Lightmind Extract 003
Three Cheers for Ramakrishna
One of the amazing things about spiritual life is how concrete it is. There’s a more or less conventional view of the “mystical” as something airy and insubstantial. So when people see a picture of Ramakrishna in samadhi, being supported by his disciple Hriday, they get the idea R.’s experience is akin to a drugged state — you know, with dopamine-induced bliss flooding the synapses — and that this dreamy state is the essence of spiritual experience, so-called.
In fact, as I found out from personal experience, the bliss of spiritual vision (and experience) is a side-effect of self-recognition of a kind that eventually penetrates reality to its core. Samadhis of every kind — especially in the early stages of such experiences — are intensely joyful (even to tears) for the simple reason that suffering is released and transcended.
It is great happiness to be released from the not-so-subtle and oh-so-subtle suffering of every-day ego-mind (to say nothing of the extremes of mental suffering that are part of the human condition). To uncover for the first time the real core of one’s very existence will indeed flood the body with ecstacy — like the body of an innocent man released to open sunlight after twenty years in isolation on “murderer’s row”.
It turns out that ordinary life is a crime we did not commit. Indeed, “all is forgiven” because all of it was insubstantial relative to spiritual reality (i.e., Reality itself). The essense of Ramakrishna’s samadhis was thus not the response of the body but Reality (or God) itself, revealed by the shedding of unreality. This samadhi is not God seen from a distance. It is God experienced as continuous with the self and as the inviolable essence of self-awareness. In that self-recognition, in God, how could one not experience waves of joy?
Over time, as self-recognition deepens, the blissful aspect will, for some, retreat and even disappear entirely, while the core of the samadhi remains unassailably present. Or it may not. In any case, my confession is that I’m one of the lucky people who found this out (and who was found by it) at a very early age, thanks in large part to the recognition of Ramakrishna.
This self-recognition is the “rock” on which I didn’t hesitate to build my house. It’s the home I have always returned to, after wandering in the craziness of the world. It’s my “place”, and it can’t be taken away from me (although I could, if I chose to, abandon it).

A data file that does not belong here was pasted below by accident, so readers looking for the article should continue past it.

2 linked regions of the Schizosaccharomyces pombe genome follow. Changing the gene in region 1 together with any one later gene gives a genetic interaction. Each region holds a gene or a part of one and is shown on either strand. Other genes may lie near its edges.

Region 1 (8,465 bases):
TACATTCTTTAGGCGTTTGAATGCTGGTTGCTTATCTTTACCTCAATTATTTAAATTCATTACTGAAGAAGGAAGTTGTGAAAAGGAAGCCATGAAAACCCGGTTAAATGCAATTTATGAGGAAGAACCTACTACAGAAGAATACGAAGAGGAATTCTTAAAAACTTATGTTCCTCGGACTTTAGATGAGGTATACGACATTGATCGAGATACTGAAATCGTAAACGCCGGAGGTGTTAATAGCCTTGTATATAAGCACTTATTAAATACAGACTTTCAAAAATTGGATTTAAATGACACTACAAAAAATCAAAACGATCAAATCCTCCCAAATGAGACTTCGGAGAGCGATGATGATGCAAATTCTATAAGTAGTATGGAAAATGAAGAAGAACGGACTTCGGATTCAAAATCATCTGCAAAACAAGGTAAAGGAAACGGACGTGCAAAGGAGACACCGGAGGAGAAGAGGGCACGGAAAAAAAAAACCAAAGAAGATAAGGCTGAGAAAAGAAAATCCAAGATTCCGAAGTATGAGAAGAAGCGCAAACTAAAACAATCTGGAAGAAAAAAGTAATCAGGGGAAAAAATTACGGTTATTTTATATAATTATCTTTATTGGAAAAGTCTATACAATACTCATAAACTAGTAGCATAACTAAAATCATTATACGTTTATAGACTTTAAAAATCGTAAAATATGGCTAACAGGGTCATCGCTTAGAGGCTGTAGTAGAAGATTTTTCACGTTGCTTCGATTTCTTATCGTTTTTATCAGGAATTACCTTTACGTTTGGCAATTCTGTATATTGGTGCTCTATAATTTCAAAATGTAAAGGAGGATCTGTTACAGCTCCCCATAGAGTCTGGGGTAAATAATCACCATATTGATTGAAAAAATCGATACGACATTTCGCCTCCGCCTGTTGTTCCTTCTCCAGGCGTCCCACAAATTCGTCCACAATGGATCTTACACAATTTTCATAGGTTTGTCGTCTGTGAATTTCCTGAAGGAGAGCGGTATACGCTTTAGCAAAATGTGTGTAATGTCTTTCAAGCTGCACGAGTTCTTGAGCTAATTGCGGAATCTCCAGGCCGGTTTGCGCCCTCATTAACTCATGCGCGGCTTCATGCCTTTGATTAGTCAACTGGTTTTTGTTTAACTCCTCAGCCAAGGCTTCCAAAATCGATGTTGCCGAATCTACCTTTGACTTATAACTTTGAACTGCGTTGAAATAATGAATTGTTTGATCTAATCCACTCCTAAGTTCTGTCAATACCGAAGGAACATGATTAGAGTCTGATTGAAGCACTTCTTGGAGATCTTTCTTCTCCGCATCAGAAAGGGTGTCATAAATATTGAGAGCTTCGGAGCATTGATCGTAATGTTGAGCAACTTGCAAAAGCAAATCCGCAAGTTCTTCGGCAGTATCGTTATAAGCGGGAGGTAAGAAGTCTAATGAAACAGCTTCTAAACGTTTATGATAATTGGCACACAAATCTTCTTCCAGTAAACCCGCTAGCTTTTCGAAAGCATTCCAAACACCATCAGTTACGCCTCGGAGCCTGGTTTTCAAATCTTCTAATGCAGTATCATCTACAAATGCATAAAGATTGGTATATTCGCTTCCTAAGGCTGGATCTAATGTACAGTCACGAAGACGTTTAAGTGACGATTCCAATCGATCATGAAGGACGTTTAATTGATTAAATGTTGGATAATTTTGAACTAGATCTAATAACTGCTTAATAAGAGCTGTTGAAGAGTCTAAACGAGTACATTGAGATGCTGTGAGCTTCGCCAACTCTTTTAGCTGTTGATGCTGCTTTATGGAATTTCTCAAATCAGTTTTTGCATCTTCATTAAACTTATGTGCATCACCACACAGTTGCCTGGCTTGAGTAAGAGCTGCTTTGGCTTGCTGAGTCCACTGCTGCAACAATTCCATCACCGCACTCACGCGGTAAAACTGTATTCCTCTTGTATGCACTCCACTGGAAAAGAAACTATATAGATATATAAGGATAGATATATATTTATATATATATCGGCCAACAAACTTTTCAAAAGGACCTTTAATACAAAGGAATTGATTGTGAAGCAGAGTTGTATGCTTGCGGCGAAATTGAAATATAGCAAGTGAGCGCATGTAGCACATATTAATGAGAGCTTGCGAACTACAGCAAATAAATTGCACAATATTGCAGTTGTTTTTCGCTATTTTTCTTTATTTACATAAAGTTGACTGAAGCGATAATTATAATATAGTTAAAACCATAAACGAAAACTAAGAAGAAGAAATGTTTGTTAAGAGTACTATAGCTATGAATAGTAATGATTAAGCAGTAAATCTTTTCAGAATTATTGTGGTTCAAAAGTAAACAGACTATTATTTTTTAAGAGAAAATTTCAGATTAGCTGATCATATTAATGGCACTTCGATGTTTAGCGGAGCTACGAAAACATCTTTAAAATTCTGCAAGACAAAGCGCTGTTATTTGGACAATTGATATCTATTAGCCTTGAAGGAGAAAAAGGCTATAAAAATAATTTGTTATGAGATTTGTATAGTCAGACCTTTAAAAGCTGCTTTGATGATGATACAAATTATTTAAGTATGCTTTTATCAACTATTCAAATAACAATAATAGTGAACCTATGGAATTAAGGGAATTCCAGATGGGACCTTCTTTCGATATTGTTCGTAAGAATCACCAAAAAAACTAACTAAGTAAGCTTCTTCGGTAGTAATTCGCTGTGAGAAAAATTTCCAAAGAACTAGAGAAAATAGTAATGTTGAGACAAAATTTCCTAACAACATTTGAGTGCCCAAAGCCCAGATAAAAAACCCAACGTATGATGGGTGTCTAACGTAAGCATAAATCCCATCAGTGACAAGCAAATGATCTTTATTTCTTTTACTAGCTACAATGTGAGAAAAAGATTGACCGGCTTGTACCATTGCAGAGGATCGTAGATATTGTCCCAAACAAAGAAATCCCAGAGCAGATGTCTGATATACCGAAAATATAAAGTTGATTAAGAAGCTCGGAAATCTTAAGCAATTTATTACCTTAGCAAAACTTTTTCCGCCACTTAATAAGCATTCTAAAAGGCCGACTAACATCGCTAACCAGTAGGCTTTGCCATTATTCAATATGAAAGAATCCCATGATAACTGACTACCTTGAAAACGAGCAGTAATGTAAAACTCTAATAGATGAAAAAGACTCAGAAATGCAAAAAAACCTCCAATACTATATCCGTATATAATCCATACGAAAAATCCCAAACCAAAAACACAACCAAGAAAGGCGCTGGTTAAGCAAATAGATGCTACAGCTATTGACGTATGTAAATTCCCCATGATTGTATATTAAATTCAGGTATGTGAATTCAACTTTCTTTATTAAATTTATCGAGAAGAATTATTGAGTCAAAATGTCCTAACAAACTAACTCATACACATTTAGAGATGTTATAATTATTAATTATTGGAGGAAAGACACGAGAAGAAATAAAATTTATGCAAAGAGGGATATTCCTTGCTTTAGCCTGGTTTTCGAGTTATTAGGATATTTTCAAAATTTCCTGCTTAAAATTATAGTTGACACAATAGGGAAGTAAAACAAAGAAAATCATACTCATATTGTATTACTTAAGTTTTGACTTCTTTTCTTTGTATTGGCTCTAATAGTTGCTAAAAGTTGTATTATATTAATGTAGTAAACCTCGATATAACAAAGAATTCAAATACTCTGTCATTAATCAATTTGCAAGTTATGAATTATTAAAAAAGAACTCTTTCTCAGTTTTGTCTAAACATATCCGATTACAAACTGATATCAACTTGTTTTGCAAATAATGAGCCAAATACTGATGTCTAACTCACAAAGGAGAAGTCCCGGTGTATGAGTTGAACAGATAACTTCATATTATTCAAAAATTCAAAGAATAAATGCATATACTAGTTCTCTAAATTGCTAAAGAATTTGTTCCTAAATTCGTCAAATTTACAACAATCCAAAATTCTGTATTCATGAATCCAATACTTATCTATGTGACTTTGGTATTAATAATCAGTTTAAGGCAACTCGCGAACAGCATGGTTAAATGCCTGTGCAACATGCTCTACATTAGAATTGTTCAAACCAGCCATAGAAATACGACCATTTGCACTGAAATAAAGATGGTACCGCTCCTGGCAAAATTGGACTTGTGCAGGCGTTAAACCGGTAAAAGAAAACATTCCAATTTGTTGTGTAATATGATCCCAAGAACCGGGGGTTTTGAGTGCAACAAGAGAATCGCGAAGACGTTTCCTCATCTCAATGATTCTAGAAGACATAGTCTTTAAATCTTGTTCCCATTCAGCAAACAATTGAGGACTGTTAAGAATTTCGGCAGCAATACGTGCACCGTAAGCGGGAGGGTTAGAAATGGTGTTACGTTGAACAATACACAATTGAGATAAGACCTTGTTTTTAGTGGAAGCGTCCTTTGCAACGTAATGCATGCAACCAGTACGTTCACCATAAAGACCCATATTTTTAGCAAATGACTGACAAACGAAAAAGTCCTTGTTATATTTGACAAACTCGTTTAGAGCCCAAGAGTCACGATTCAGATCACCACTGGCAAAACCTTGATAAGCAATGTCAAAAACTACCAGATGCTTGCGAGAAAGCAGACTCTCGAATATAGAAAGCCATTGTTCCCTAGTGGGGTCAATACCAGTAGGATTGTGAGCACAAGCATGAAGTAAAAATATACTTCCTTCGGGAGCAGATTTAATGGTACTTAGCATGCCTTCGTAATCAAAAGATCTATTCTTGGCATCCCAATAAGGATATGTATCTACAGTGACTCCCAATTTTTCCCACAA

In this house I have many secrets. One of them is that I have friends here, who are people like me. Another secret is that the people one meets in everyday life seem insubstantial compared to spiritual friends. Many people “of the world” are very nice looking and many are various degrees of nice looking, but all seem equally insubstantial to me, like phantoms. They are perceived for what they really are — collections of chaotic emotions held together by desperation, anger, and fear. At times I have taken these people seriously, because they asked to be taken seriously. But then I would always go back to my house, sit in my favorite chair, feel into their desperation, and they would rapidly fall apart in my hands like crumbling mummies of an ancient age.
At that point I could no longer internalize or identify with their personal stories, their dramatics and their mind-forms, nor with the limitations they invented for themselves and others. They were the insubstantial dream. Whereas this “mystical experience” was reality — “brighter than the sun on earth”.
Now, that’s what Ramakrishna knew, and he is long gone into the embrace of it, moved through depths of intimacy with his own being to indefinable and unseen wisdom. When I first saw his picture, in a book I picked up in a library at about age 20, I had the great unexpected flash of recognition — I knew this man. I had always known him, he was one of my oldest friends. And I was the same as him.
How could it be otherwise? And then I committed a crime. I tore the picture out of the book and took it home with me.
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